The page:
11 doctors weighed in:
Aren't people who suffer from so-called "seasonal affective disorders" faking?
11 doctors weighed in

Dr. Heidi Fowler
Psychiatry
5 doctors agree
In brief: Not, Nyet, Nine, No
SAD is now referred to as Depressive Disorder with Seasonal Pattern in DSM 5.
It is a subtype of major depression. Symptoms are very real. I guess you have never experienced the symptoms or you would know that Depressive Disorder with Seasonal Pattern is very real.

In brief: Not, Nyet, Nine, No
SAD is now referred to as Depressive Disorder with Seasonal Pattern in DSM 5.
It is a subtype of major depression. Symptoms are very real. I guess you have never experienced the symptoms or you would know that Depressive Disorder with Seasonal Pattern is very real.
Dr. Heidi Fowler
Dr. Heidi Fowler
Thank
Dr. Steven Saunders
Internal Medicine
3 doctors agree
In brief: SAD
Real disorder similar to depression associated with shorter days of winter.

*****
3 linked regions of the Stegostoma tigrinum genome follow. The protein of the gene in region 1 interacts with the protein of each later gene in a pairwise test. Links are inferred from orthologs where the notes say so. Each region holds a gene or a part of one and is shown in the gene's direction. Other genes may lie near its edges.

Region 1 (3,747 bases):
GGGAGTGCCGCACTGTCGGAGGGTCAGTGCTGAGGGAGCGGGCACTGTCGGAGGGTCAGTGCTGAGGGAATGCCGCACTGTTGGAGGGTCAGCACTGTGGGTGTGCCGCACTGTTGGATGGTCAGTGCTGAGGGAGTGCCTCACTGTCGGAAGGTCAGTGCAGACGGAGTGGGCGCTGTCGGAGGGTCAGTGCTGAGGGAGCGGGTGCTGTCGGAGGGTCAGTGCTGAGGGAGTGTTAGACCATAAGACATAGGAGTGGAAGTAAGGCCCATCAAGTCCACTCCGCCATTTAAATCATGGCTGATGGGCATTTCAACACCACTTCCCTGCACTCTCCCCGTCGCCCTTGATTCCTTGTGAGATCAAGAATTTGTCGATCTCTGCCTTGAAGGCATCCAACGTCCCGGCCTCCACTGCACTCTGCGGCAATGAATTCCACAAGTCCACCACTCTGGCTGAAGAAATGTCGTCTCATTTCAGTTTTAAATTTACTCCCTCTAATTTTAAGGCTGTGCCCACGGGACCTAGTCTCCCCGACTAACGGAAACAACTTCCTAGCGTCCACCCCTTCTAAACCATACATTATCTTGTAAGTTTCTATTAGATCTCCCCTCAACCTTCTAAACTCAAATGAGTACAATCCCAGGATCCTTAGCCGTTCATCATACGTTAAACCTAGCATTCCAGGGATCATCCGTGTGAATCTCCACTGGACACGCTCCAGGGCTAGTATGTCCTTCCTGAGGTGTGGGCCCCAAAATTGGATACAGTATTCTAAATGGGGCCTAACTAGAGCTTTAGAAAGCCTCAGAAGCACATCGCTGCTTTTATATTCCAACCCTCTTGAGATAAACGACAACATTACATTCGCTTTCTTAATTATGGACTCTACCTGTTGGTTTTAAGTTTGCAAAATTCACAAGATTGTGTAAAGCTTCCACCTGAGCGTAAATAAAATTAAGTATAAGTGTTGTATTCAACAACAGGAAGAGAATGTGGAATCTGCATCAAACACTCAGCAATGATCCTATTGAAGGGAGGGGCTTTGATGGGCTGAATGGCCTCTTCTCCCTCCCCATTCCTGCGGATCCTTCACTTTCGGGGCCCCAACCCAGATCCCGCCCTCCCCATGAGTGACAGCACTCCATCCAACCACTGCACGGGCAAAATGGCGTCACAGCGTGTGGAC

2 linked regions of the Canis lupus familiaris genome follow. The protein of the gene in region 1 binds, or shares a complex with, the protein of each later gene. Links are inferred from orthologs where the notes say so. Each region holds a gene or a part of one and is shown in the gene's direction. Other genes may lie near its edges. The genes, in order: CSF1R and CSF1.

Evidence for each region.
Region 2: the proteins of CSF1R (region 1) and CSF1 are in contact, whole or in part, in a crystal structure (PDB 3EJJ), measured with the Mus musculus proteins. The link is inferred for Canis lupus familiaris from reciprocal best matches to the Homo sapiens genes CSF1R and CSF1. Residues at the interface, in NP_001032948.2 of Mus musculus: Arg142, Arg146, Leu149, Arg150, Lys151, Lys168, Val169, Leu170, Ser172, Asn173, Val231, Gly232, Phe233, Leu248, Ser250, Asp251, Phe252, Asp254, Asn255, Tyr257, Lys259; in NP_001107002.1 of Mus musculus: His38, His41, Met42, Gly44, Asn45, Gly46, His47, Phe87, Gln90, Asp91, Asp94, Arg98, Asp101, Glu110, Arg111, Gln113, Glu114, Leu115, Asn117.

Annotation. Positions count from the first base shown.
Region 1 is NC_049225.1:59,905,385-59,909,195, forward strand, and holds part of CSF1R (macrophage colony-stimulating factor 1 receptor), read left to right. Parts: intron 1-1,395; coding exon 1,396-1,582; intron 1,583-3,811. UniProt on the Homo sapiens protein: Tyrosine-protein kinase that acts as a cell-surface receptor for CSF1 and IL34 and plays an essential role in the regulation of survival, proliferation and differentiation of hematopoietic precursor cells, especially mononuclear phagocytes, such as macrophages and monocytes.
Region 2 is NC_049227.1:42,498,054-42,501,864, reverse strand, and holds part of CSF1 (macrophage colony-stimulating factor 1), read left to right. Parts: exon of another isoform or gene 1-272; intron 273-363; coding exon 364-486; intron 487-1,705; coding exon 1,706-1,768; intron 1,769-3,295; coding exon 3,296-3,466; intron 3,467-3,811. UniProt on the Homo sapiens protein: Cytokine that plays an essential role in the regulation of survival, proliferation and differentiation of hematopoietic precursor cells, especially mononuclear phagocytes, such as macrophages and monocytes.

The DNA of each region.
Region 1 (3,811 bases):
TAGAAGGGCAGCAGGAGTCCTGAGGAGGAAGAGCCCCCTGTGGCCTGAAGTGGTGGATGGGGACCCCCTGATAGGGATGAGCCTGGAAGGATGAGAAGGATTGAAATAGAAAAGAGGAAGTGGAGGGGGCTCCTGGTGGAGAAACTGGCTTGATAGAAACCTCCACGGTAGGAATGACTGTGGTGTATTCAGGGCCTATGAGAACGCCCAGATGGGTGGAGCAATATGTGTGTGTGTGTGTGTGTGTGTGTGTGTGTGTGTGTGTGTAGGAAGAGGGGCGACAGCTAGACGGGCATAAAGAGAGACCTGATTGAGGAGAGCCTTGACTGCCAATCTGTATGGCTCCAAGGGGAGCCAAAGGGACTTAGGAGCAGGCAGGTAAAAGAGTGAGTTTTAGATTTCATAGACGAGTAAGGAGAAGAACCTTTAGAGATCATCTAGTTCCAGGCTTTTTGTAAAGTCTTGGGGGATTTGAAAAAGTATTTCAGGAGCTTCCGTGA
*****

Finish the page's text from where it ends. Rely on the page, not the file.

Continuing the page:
In brief: SAD
Real disorder similar to depression associated with shorter days of winter.
Dr. Steven Saunders
Dr. Steven Saunders
Thank
Dr. Michael Fisher
Dermatology
1 doctor agrees
In brief: SAD
Seasonal affective disorder (also called sad) is a type of depression that occurs at the same time every year. If you're like most people with seasonal affective disorder, your symptoms start in the fall and may continue into the winter months, sapping your energy and making you feel moody.
Less often, seasonal affective disorder causes depression in the spring or early summer.

In brief: SAD
Seasonal affective disorder (also called sad) is a type of depression that occurs at the same time every year. If you're like most people with seasonal affective disorder, your symptoms start in the fall and may continue into the winter months, sapping your energy and making you feel moody.
Less often, seasonal affective disorder causes depression in the spring or early summer.
Dr. Michael Fisher
Dr. Michael Fisher
Thank
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